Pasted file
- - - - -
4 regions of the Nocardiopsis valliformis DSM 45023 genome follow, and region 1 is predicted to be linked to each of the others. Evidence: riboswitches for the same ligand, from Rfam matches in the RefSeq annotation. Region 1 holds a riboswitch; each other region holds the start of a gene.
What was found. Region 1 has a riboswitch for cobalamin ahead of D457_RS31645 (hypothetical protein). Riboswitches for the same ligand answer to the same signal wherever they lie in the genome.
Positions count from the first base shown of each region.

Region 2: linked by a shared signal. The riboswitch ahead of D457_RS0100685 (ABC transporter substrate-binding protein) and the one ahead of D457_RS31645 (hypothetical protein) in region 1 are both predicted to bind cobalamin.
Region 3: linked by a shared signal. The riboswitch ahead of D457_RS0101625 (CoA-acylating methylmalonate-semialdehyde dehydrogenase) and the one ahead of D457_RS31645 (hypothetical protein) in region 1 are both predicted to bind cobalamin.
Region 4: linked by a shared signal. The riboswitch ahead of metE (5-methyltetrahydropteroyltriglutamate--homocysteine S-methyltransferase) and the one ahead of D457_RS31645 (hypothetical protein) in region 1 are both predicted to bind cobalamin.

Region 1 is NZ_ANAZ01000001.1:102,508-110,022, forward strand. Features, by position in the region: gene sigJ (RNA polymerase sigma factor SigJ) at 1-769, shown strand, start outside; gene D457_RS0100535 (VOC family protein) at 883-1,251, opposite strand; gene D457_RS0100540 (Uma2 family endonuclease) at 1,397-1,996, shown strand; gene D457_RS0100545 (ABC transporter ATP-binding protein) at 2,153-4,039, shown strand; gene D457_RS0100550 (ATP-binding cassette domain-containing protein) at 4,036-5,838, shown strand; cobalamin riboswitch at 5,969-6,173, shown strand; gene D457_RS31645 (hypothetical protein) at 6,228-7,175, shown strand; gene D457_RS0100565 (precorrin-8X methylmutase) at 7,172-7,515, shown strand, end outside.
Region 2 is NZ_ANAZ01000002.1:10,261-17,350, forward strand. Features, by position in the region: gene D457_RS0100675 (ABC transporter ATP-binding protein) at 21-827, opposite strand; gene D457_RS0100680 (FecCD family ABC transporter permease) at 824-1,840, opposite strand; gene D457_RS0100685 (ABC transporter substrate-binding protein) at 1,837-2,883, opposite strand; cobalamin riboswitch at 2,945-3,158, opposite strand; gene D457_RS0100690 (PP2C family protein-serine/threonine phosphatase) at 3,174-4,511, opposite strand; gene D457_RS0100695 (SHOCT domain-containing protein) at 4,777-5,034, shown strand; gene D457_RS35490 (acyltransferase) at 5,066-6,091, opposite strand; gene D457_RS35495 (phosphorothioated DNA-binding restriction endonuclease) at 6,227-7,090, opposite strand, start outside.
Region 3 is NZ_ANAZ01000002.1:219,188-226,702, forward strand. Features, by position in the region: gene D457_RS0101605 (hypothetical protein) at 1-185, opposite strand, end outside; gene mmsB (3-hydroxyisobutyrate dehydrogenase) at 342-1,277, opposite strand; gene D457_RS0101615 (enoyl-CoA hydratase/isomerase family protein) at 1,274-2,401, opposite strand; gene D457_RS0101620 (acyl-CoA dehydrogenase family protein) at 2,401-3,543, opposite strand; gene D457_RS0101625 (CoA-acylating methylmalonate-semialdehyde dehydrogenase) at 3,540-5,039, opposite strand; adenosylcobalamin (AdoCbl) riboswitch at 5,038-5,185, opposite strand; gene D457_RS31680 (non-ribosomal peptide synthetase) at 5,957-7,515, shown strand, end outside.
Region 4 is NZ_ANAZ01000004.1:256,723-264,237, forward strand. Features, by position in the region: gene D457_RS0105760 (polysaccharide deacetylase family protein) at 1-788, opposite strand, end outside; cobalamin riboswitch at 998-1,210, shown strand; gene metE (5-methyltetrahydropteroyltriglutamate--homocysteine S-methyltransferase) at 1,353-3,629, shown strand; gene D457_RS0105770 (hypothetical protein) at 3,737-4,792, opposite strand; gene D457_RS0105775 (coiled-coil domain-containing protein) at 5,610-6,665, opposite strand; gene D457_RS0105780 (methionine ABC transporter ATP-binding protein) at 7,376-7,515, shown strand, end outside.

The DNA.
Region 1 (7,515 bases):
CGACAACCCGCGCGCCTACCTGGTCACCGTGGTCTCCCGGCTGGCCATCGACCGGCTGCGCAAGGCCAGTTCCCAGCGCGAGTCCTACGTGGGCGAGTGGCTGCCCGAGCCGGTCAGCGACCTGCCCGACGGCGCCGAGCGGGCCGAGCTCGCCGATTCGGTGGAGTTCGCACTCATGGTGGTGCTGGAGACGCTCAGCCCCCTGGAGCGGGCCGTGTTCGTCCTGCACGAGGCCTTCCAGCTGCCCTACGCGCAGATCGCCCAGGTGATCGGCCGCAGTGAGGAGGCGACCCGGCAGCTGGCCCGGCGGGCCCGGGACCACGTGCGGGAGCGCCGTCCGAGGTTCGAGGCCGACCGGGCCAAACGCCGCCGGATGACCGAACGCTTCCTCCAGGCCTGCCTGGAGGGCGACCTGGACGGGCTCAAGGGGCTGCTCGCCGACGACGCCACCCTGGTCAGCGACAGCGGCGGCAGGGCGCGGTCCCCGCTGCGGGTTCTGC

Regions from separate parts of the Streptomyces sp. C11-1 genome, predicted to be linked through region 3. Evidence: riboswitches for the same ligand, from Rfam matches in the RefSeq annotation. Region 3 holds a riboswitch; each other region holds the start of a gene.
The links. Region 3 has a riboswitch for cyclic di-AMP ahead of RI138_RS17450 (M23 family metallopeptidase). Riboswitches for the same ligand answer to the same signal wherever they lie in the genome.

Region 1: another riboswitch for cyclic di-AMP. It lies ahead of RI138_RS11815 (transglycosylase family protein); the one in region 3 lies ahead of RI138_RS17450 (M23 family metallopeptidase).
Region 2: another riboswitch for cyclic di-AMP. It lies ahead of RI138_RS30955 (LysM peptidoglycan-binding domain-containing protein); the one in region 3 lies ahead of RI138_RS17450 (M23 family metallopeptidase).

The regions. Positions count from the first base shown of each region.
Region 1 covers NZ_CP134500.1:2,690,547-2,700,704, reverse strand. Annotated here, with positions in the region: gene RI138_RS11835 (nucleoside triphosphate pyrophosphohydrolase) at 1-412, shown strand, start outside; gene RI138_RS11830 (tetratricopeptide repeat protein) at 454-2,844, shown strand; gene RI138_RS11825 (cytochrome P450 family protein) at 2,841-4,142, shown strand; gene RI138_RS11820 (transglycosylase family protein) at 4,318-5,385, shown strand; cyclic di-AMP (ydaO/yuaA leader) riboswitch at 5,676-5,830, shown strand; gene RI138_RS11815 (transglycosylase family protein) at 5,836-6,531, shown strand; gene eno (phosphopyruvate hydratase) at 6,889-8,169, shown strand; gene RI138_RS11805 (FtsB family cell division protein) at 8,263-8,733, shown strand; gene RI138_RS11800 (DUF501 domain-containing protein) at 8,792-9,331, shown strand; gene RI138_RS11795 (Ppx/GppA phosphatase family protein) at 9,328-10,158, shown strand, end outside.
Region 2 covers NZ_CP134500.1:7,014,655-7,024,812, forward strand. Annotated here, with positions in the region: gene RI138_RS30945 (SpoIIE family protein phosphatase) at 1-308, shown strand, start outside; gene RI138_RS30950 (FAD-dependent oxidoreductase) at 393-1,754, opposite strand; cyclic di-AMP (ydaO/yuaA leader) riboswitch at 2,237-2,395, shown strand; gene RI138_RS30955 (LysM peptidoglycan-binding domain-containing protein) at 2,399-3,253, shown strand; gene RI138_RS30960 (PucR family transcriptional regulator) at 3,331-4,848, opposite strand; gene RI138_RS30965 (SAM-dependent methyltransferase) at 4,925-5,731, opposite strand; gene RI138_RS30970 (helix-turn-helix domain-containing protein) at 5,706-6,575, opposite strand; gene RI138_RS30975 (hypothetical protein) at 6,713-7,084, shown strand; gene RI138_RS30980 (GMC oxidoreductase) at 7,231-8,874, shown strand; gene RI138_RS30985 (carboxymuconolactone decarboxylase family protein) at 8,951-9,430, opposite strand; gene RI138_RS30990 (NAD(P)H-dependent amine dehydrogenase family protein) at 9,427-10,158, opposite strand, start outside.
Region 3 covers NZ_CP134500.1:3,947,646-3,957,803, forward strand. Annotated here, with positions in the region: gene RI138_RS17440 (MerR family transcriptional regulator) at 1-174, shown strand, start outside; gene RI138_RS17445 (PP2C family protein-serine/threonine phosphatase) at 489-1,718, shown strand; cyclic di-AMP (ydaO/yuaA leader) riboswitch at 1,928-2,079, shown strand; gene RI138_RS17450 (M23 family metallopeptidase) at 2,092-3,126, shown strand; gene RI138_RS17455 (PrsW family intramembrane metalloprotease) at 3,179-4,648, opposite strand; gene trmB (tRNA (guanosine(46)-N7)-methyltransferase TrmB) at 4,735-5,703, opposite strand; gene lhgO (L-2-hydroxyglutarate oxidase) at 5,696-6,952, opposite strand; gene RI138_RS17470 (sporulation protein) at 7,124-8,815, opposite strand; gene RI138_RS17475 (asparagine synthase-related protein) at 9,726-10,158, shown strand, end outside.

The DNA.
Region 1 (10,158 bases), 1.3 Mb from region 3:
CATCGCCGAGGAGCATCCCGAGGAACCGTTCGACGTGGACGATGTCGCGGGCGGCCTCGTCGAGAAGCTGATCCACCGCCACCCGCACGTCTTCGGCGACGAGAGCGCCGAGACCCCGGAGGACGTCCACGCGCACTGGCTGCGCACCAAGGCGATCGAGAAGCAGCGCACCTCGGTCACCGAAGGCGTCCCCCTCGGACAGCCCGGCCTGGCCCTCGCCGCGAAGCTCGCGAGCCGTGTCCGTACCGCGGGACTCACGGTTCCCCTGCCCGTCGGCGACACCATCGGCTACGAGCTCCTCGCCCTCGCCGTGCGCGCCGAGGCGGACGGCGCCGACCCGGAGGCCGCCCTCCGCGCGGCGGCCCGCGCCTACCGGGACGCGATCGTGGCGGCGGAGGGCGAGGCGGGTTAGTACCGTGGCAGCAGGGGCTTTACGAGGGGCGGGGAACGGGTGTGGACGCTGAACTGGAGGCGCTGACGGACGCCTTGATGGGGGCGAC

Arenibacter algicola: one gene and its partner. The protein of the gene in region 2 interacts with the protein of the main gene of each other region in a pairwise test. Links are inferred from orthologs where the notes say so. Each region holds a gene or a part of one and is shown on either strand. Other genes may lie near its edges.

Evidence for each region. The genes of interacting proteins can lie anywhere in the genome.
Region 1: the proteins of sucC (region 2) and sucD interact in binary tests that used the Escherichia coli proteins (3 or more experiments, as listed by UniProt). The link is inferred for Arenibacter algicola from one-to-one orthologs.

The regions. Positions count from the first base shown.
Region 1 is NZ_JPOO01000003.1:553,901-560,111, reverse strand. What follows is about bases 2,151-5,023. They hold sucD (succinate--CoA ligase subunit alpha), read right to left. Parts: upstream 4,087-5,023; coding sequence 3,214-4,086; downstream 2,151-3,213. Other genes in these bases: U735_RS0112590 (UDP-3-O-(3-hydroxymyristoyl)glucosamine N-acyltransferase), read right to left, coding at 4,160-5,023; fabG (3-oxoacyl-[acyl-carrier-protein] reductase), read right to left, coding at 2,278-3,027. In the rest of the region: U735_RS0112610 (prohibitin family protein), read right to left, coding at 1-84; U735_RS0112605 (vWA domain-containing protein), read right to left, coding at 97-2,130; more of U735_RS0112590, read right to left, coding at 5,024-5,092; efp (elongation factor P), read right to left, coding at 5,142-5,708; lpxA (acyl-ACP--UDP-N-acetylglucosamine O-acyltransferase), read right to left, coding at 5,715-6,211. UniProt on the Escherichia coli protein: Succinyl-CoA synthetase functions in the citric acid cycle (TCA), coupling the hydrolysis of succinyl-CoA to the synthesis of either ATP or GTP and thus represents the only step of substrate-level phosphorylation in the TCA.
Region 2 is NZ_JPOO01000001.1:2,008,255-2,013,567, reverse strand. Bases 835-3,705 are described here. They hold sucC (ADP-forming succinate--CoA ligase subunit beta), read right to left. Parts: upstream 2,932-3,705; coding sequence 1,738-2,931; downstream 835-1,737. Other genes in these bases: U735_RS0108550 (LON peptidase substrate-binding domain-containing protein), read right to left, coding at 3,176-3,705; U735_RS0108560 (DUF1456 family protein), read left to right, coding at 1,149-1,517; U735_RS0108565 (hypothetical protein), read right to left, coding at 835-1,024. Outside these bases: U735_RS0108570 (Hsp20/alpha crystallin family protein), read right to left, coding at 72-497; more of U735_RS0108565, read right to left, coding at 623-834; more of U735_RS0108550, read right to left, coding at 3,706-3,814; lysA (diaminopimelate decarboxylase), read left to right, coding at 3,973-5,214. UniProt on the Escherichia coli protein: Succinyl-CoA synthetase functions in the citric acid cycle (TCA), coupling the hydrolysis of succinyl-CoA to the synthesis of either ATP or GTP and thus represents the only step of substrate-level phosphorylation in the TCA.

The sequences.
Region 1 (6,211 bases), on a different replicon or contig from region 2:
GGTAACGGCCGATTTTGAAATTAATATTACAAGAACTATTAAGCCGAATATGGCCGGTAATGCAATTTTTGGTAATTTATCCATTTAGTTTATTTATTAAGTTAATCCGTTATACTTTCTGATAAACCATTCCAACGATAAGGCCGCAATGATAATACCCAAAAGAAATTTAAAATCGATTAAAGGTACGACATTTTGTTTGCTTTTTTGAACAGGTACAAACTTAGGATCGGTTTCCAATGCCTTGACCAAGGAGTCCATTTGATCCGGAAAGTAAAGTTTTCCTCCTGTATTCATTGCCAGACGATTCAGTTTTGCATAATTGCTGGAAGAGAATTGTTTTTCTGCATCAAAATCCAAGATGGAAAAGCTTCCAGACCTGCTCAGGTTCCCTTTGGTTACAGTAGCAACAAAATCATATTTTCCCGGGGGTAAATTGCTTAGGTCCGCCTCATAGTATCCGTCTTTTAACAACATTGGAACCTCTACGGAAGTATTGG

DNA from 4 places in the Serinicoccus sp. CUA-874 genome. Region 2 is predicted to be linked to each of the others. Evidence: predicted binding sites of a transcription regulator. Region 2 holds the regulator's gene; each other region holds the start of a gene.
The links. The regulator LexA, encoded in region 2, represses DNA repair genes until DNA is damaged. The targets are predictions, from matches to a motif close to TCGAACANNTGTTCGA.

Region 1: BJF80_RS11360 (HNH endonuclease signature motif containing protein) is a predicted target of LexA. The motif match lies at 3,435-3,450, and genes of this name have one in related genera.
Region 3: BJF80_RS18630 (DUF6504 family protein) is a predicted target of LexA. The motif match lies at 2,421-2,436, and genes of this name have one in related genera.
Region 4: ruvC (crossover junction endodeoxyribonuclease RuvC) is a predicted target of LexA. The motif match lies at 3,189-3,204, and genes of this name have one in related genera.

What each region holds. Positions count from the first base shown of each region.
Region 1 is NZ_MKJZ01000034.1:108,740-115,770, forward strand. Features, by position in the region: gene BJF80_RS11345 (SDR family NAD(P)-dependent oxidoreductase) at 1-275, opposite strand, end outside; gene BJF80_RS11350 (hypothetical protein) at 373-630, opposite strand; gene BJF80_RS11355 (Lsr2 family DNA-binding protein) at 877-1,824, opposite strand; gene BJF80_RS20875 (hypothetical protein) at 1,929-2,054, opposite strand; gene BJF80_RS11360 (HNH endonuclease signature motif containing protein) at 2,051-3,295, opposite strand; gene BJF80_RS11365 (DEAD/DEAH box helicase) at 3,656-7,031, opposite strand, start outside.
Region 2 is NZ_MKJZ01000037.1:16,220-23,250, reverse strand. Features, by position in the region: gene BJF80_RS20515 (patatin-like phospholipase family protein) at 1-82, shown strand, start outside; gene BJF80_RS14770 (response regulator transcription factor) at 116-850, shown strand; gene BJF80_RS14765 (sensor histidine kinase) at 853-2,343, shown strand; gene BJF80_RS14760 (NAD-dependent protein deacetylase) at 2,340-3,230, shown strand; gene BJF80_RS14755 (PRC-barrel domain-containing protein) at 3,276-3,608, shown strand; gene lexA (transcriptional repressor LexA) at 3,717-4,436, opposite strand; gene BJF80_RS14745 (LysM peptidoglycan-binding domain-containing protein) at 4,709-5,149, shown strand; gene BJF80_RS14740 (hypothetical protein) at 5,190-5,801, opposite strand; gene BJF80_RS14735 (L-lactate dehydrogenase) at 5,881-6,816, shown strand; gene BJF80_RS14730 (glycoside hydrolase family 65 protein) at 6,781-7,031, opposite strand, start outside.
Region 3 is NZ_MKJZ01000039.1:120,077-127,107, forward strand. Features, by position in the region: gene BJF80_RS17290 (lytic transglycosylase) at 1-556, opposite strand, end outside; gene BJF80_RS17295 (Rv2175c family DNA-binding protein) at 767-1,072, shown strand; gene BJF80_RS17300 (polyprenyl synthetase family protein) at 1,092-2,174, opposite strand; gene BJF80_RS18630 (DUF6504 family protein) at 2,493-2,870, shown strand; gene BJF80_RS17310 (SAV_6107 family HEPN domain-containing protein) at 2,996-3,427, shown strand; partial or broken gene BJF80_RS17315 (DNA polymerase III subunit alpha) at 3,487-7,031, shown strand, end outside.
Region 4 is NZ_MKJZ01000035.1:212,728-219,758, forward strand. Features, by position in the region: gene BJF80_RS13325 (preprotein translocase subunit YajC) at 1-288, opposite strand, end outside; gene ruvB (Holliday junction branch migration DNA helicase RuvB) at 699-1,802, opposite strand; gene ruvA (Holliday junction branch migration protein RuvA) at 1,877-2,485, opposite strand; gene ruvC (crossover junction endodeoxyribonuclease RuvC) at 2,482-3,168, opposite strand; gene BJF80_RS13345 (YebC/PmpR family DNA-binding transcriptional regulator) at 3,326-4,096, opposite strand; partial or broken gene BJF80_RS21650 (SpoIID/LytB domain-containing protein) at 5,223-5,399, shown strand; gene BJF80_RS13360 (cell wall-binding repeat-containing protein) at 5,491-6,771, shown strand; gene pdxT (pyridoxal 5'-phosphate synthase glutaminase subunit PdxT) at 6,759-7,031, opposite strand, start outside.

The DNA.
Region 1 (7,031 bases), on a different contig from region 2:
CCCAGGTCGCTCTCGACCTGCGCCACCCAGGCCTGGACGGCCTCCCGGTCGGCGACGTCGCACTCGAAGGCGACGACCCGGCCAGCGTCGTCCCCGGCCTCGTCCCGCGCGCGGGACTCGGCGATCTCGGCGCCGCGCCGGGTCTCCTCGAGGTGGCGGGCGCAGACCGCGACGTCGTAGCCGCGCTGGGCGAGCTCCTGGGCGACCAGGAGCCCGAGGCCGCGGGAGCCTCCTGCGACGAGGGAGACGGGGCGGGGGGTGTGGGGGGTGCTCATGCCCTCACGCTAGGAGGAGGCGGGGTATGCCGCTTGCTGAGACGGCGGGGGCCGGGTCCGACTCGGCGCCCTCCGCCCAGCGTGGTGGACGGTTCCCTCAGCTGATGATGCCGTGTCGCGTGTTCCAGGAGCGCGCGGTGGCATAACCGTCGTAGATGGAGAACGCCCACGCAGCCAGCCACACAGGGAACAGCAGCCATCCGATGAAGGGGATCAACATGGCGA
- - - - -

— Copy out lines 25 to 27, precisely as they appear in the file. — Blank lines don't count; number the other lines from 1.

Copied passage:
Arenibacter algicola: one gene and its partner. The protein of the gene in region 2 interacts with the protein of the main gene of each other region in a pairwise test. Links are inferred from orthologs where the notes say so. Each region holds a gene or a part of one and is shown on either strand. Other genes may lie near its edges.

Evidence for each region. The genes of interacting proteins can lie anywhere in the genome.
Region 1: the proteins of sucC (region 2) and sucD interact in binary tests that used the Escherichia coli proteins (3 or more experiments, as listed by UniProt). The link is inferred for Arenibacter algicola from one-to-one orthologs.